New Delhi: The Egypt police shot and killed two protesters in Suez early on Friday, a health official said, the first to die in clashes that erupted around the country after a riot at a soccer stadium killed 74, as sports violence spiraled into a new political crisis for Egypt.
A three-day mourning period was also announced for the 80 victims of Wednesday's violence.
Protesters blame police for failing to control the riot after the soccer game in Port Said. In Cairo, thousands demonstrated on Thursday in front of the Interior Ministry, which oversees the police. Demonstrators threw rocks, and police responded with clouds of tear gas. Hundreds were treated by medics.
A three-day mourning period has been announced for the 80 victims of Wednesday's violence.
In Suez, witnesses said about 3,000 people demonstrated in front of police headquarters after news spread that one of the victims in the Port Said riot was from their city.
Police responded with tear gas and then opened fire, witnesses said. Health official Mohammed Lasheen said two men were killed by bullets. Fifteen other protesters were wounded, he said.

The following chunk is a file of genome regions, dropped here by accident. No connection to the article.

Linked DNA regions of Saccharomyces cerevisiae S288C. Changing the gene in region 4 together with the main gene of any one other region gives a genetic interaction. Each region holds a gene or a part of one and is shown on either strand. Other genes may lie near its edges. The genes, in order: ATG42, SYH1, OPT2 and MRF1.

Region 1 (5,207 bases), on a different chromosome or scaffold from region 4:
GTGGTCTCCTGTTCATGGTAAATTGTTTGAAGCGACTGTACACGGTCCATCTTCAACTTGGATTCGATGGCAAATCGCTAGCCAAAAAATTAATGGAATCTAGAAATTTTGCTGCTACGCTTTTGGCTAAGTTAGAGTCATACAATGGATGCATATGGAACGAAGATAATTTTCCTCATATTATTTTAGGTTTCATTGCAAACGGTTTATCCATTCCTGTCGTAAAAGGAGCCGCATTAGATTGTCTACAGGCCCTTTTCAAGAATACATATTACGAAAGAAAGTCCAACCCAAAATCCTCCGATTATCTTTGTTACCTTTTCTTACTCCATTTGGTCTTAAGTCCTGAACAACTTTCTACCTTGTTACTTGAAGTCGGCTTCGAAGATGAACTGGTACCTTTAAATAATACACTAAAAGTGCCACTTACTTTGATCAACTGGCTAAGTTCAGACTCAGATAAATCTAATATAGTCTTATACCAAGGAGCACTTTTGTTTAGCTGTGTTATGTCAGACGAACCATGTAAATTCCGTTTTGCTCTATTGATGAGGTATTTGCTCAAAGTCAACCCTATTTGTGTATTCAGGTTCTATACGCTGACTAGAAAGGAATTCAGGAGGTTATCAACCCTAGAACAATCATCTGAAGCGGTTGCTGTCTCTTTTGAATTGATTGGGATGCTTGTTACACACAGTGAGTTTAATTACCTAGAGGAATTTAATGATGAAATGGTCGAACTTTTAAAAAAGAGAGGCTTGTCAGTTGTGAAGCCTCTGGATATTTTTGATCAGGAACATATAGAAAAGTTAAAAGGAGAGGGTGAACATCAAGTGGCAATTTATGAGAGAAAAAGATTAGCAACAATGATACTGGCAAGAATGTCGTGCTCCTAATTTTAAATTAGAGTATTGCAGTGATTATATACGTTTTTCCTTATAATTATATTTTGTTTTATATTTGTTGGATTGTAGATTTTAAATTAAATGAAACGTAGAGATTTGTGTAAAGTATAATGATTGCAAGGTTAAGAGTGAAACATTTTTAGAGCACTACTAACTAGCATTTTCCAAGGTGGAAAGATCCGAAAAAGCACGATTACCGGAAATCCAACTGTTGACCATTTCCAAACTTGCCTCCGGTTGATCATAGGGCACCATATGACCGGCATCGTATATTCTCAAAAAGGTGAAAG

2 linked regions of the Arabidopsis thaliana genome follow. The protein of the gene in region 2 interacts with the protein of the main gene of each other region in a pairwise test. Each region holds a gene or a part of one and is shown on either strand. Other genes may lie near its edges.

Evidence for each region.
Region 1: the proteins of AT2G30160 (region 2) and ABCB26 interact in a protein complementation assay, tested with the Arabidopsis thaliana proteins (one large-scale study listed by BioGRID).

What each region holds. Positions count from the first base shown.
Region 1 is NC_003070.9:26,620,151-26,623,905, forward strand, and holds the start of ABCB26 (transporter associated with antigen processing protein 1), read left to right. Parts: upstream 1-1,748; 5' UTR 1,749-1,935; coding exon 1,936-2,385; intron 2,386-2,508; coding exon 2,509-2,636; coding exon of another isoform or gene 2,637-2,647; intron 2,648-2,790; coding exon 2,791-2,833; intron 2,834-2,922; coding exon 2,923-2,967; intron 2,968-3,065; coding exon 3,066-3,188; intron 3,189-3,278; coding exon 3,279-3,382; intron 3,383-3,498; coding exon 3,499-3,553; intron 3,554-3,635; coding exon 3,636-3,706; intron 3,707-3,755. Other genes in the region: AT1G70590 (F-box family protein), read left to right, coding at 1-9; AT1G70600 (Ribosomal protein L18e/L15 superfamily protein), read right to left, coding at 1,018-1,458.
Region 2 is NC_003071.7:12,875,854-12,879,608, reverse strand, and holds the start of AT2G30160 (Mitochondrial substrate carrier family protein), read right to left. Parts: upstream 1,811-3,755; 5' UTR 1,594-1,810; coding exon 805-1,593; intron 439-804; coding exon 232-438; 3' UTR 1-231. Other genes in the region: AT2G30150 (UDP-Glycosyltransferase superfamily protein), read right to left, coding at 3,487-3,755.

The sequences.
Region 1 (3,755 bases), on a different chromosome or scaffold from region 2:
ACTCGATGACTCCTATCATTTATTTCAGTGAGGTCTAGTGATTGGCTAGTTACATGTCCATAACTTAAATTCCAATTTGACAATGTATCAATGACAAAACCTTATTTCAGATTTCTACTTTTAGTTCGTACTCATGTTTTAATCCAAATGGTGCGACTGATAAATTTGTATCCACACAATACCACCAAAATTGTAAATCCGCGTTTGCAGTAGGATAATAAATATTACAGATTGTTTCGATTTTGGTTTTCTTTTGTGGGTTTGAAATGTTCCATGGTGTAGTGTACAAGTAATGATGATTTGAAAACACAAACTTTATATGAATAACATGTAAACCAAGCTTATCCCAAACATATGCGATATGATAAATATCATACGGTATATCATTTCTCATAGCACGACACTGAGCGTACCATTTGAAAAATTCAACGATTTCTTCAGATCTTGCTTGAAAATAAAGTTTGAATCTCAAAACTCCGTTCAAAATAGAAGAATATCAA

The deaths of 74 people Wednesday night in a post-match stadium riot in the Mediterranean city of Port Said fueled anger at Egypt's ruling military and the already widely distrusted police forces. Many in the public and in the newly elected parliament blamed the leadership for letting it happen – whether from a lack of control or, as some alleged, on purpose.
Survivors of the riot described a nightmarish scene in the stadium. Police stood by doing nothing, they said, as fans of the winning home team, Al-Masry, attacked supporters of the top Cairo club, Al-Ahly, stabbing them and throwing them off bleachers.
A narrow exit corridor turned into a death trap as crowds of fans fled into it, only to be crushed against a locked gate as their rivals attacked them from behind.
A network of zealous Al-Ahly soccer fans known as Ultras vowed vengeance, accusing the police of intentionally letting rivals attack them because they have been among the most aggressive of Egypt's revolutionaries. Ultras were at the forefront of the anti-government uprising – first against toppled leader Hosni Mubarak a year ago and now against the military that took his place in power.
"Either they will die or we will die," one Ultra said, referring to the police, as he joined a march by some 10,000 people on the Cairo headquarters of the Interior Ministry, which oversees the security forces. He would only give his first name, Islam, for fear of reprisal by police.
With additional information from Associated Press